I thought it would be a no-brainer to say that all the established press should have the same access to the presidency. But then I see folks bringing up wonky distinctions between “gaggles” and “briefings” – and pointing out that past presidents have also done selective press briefings at times.
So that’s where I bow out of the politics and leave the wonky discussions to folks like Ari Fleischer:
There is, to me, an unusually divisive war being launched by the White House against the journalists who I believe are doing the important job of public scrutiny. And that, to me, is a bad thing.
But maybe the upside is that by bringing into the light the words and ideas of the newspapers that support President Trump, this will help to bring public scrutiny to these newspapers and more critical discussions of a wider range of ideas – some of which are currently being sidelined from our attention even as they are holding root in the hearts and minds of many people.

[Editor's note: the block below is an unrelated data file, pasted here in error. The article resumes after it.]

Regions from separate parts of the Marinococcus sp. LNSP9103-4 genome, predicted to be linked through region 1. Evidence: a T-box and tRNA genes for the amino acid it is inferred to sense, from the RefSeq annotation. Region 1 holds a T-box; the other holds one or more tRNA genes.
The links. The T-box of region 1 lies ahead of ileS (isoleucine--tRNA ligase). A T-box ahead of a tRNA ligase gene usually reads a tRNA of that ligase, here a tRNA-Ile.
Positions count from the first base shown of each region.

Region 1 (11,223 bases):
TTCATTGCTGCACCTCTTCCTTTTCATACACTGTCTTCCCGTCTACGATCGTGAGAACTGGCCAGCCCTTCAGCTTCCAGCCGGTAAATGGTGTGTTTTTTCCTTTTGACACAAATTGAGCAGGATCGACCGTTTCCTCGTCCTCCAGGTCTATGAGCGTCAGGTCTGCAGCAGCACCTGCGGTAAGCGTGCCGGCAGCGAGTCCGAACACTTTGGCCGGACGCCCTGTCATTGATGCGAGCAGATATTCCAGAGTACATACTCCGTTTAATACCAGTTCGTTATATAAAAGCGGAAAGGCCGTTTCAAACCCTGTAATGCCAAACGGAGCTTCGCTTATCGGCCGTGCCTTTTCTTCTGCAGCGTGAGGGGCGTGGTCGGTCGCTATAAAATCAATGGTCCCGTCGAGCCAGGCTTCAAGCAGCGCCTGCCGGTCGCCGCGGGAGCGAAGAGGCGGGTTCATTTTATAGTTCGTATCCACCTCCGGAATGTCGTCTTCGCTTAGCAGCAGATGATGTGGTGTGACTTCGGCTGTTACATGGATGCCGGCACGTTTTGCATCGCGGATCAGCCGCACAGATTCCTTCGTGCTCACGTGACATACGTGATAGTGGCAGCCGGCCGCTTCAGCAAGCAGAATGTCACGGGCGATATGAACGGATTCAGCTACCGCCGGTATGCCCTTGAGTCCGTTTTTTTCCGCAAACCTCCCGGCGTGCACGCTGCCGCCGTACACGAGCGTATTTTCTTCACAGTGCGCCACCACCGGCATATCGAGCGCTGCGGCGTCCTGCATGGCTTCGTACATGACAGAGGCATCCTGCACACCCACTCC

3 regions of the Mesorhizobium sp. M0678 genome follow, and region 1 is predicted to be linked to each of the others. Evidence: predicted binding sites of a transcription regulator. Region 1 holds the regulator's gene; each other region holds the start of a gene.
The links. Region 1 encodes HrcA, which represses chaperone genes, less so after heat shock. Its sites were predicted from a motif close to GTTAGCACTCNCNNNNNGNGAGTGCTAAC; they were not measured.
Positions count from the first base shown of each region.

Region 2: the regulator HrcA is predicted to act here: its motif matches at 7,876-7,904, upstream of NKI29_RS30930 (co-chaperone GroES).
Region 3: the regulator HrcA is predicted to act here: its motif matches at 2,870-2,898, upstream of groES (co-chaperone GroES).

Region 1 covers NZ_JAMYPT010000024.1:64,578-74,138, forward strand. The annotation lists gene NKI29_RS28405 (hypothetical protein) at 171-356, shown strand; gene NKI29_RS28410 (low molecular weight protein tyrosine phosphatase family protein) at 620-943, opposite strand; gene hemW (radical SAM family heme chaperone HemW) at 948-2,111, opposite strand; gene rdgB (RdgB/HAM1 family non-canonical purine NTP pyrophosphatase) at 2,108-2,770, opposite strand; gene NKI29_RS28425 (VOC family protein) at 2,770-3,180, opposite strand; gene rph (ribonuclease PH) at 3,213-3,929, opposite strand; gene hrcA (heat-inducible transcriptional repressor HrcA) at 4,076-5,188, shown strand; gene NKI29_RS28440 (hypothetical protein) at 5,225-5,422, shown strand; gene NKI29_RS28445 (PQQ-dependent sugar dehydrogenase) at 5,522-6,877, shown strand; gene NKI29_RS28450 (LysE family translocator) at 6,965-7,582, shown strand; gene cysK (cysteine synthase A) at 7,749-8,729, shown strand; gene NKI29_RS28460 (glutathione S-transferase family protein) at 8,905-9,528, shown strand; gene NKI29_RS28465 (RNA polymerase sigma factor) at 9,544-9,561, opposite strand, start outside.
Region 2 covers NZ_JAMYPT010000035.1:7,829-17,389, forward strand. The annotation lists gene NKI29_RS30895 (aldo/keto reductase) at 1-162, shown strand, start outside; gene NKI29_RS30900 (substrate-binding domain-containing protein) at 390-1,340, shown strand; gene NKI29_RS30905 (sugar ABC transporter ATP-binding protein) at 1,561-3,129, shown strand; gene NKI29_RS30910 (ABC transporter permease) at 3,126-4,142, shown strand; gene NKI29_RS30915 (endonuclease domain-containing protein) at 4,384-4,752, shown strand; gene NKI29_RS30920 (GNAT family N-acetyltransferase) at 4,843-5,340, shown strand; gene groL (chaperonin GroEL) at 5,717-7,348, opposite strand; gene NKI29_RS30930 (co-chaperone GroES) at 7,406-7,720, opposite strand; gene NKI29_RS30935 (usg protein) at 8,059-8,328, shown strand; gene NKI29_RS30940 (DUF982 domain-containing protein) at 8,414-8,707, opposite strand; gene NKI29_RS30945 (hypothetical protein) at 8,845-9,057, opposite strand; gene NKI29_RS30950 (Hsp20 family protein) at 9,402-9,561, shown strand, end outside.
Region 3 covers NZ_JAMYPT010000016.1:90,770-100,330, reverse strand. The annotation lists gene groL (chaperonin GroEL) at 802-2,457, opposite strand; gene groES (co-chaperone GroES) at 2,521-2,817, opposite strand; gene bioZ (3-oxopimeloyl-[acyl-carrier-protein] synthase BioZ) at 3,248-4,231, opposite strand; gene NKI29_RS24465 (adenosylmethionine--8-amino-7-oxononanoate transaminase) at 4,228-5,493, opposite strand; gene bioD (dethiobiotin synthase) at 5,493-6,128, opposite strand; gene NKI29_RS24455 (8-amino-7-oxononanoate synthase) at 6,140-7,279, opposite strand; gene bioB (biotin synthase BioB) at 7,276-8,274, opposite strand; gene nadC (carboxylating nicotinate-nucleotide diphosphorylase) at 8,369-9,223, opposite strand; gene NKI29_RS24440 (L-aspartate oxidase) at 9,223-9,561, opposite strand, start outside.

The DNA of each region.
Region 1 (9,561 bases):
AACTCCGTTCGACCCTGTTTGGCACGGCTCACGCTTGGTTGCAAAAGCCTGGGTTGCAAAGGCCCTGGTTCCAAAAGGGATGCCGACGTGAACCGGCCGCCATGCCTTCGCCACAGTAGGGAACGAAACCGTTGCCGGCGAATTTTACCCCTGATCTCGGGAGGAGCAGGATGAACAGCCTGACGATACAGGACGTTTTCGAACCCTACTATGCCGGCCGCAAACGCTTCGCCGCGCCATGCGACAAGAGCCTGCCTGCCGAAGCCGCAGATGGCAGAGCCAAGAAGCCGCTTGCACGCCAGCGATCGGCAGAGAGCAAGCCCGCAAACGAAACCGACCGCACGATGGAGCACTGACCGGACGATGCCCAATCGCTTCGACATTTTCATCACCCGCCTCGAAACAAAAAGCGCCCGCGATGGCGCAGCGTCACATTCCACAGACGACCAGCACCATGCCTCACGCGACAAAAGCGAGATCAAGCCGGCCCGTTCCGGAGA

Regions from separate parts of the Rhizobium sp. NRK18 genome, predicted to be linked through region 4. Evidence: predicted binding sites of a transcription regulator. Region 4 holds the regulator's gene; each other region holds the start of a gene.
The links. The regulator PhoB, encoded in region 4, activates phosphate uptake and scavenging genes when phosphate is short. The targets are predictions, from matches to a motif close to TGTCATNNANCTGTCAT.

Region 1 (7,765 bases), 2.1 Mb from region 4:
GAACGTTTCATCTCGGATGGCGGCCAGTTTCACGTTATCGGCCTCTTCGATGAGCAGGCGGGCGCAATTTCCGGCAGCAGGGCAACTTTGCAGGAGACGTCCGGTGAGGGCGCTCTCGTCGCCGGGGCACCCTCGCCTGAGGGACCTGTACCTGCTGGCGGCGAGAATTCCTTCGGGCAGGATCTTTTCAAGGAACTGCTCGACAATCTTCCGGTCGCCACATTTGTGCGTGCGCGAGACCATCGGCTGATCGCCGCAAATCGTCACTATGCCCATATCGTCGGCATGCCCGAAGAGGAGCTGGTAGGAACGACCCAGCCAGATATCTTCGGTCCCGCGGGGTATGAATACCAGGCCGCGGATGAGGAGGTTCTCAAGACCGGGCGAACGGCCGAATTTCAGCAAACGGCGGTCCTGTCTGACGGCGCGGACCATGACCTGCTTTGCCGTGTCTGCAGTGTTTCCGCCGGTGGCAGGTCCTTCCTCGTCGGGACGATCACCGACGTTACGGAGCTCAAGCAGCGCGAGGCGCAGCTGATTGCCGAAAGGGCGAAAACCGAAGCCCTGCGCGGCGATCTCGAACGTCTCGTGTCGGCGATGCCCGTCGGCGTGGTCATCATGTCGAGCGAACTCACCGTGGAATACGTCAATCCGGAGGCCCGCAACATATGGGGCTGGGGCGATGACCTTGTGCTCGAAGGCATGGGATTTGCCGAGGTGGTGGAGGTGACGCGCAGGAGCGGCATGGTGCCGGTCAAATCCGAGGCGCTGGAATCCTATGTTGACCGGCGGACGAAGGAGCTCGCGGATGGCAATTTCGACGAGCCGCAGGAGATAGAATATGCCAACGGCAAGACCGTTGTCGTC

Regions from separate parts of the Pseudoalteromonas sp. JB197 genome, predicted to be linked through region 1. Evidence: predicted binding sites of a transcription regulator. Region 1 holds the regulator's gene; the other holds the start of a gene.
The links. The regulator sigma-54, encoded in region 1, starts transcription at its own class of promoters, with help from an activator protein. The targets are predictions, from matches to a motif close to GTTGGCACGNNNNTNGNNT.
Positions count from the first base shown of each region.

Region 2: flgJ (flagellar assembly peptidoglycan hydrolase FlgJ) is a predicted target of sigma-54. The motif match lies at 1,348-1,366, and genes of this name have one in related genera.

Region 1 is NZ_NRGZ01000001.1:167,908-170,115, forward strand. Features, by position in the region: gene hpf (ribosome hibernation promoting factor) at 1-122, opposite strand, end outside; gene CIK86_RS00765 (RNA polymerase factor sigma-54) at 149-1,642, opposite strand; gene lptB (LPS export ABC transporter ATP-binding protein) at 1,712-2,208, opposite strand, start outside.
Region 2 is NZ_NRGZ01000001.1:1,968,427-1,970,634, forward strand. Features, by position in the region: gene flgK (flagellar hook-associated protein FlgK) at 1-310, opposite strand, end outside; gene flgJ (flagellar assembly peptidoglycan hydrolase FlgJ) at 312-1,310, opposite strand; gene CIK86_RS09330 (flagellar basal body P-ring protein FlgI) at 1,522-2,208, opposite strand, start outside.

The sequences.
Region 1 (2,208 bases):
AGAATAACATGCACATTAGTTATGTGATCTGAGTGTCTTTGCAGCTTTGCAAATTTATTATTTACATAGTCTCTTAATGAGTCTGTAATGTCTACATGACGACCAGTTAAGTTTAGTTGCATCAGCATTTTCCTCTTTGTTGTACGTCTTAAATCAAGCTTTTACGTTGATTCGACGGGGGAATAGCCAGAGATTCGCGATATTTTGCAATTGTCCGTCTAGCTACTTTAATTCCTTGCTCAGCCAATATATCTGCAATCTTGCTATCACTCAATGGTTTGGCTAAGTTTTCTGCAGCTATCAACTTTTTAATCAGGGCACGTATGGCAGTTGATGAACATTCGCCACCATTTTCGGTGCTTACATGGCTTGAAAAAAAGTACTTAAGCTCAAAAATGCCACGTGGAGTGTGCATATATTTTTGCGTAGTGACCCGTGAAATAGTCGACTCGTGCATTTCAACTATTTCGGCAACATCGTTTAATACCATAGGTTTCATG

While some of those ideas may seem objectionable to some (many) of us – if they are truly bad ideas they will not survive for long under public scrutiny.
And if the seemingly fringe ideas do survive, then… maybe that gives us all a lot to think about! 🙂
Information wants to be free. And when we all commit to that idea then good things happen.
Trump continued his unprecedented, full-force assault on freedom of the press by barring CNN, Politico, and the New York Times from Sean Spicer’s press briefing. This is the behavior of a fascist. The media should respond by boycotting his briefings until all credentialed media are welcome. They should stop covering the clown until he respects […]